From School Library Journal
PreSchool-Grade 2—On the banks of Washtub Pond, Foo Frog, Sue-Lin Salamander, and Mao-Mao Mudpuppy live as friends the same size until Foo starts growing. Unfortunately, his ego grows as well, and soon he is convinced that he is the biggest animal in the world. When his friends try to tell him about the enormous elephant they saw, he puffs himself up to prove his size and floats away. Encounters with a heron, a huge fish, a sea turtle, and the elephant literally let the hot air out of Foo until, ego deflated, he returns to his friends. They agree that he is the "perfect size…for a frog" and "the perfect size for a friend." This variation on a common folktale theme is endearing for its focus on the emotions and relationships of the characters. Yang lends a distinctly Chinese feel to the story through onomatopoeic phrases that will be unfamiliar to many Western readers ("shuuuuuu" as hot air whistles out of the frog, "peiii!" as a turtle spits him out), and through the bright, folk-flat feeling of her gouache illustrations.—Kathleen Kelly MacMillan, Carroll County Public Library, MD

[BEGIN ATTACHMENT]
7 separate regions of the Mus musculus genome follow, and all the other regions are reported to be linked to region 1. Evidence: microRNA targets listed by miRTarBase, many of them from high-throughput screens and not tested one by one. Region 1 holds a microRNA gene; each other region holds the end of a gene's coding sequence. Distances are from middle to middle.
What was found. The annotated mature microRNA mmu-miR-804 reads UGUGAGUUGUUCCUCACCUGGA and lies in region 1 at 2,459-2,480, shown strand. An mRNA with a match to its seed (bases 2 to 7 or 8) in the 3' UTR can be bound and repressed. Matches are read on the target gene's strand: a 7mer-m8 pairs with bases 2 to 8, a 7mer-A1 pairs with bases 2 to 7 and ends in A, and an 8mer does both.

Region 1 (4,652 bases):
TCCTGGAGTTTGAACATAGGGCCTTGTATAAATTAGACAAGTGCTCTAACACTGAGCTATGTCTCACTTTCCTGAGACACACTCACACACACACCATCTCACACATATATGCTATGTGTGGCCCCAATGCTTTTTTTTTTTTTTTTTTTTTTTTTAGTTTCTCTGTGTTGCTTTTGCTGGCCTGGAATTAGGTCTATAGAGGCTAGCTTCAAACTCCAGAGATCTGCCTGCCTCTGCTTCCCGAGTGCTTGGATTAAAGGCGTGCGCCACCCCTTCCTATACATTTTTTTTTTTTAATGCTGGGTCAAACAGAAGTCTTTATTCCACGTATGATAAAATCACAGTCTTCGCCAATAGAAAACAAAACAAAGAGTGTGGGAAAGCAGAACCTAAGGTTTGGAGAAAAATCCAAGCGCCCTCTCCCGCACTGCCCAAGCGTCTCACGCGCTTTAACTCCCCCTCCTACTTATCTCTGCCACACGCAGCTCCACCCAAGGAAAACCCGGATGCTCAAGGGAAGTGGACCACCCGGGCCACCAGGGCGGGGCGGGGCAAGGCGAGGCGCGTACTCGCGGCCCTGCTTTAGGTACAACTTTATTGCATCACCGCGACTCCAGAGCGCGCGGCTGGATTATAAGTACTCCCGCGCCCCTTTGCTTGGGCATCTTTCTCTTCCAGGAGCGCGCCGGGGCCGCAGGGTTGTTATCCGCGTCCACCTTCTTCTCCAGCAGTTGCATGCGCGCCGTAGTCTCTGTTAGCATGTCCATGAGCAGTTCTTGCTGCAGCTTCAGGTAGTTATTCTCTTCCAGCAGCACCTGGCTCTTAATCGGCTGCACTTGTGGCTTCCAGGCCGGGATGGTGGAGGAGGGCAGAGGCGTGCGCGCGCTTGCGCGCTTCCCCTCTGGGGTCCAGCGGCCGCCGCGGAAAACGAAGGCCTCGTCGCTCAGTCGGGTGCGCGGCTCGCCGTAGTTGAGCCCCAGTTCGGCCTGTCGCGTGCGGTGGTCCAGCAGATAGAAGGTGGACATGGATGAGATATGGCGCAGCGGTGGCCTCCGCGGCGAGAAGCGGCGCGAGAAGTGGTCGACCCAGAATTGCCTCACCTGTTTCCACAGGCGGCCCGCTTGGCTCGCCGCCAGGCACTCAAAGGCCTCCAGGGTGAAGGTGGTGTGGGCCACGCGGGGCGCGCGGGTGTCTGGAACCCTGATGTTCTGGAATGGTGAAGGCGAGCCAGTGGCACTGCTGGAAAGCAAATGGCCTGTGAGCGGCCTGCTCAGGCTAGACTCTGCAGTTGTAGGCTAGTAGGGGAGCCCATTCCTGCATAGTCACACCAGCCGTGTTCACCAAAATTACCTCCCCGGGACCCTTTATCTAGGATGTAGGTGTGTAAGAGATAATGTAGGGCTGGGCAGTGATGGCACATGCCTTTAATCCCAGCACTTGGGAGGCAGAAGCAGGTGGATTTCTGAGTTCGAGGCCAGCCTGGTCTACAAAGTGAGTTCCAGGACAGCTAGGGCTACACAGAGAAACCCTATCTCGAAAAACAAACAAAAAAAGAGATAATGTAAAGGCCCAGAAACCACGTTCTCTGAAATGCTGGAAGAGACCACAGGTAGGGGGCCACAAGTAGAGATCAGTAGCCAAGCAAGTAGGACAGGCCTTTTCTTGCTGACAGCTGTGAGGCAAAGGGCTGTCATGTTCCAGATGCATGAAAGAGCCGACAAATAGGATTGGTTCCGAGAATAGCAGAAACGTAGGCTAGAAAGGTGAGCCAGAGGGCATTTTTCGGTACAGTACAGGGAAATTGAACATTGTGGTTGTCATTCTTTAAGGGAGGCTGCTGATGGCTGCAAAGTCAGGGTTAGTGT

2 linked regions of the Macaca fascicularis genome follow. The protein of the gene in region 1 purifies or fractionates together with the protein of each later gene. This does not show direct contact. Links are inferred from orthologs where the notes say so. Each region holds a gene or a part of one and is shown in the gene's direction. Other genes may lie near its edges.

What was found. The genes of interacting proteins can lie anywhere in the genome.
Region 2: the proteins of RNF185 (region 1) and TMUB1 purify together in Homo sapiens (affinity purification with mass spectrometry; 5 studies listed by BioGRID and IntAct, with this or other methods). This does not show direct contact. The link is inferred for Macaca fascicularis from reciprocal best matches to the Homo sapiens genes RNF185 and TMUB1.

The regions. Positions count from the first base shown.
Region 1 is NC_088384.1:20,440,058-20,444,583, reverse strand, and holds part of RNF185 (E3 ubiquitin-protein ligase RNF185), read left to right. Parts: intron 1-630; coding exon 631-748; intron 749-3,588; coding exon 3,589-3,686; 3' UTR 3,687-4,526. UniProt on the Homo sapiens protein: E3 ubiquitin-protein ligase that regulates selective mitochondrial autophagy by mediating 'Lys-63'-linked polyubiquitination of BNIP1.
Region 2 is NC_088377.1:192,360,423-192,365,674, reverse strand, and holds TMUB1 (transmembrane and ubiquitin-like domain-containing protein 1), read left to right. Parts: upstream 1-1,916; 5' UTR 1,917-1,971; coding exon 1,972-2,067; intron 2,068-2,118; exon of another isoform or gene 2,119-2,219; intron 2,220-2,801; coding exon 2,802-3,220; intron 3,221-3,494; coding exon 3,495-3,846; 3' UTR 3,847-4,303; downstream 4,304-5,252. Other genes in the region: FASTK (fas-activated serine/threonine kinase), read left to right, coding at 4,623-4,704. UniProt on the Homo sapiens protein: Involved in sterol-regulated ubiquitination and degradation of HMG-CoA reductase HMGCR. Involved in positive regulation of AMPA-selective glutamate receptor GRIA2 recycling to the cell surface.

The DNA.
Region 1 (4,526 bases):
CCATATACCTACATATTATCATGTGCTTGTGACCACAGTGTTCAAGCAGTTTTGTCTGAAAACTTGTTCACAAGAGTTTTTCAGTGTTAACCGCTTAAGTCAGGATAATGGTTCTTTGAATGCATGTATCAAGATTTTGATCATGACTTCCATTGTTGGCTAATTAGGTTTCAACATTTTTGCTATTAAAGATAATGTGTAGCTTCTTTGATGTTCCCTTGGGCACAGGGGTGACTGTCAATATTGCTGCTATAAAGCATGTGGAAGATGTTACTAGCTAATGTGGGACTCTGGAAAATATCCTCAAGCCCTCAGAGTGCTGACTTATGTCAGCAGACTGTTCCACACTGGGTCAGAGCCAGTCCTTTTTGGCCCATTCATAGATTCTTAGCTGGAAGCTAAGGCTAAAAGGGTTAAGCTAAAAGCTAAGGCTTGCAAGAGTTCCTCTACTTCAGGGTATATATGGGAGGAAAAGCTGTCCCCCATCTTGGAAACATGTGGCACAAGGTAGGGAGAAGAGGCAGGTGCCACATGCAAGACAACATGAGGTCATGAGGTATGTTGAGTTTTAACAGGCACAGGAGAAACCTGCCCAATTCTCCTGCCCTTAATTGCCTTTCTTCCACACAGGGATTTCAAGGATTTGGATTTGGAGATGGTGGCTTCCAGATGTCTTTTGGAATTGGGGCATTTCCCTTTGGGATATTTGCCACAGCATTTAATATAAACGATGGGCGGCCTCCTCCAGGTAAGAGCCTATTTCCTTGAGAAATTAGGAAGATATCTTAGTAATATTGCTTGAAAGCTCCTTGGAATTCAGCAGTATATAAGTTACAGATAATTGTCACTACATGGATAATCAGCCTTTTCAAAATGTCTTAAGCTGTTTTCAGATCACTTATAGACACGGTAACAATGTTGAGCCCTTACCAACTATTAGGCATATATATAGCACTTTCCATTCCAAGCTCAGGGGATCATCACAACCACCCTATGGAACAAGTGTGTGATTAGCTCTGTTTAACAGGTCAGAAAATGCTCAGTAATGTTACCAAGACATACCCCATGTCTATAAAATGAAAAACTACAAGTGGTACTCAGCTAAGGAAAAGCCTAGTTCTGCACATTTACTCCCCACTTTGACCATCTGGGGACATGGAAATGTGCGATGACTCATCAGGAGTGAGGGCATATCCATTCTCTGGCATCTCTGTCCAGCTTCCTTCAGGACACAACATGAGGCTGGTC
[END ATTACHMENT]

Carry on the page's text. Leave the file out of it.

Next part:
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The silly title sets the scene for this funny fable of Foo Frog, Sue-Lin Salamander, and Mao-Mao Mudpuppy, who all began life on the same day in Washtub Pond. All is well until Foo grows bigger, always winning at tug-of-war and lily-pad wrestling. Not only is Foo’s body growing, but so is his head. “I must be the biggest animal in the whole wide world,“ he boasts. But when his friends observe an elephant at the pond and described it to Foo, the frog sucks in so much air that a puff of wind lifts him and carries him over farms, rice paddies, and animals—all of which appear small from above. His airborne superiority is quickly quelled by a great white heron, a fish, and a giant sea turtle. Finally back on land, he realizes that he is a small frog in a big world, but the perfect size for being friends. Gouache illustrations made up of buoyant, spontaneous, and comedic strokes match the exaggeration of this foolish frog. Grades K-2. --Julie Cummins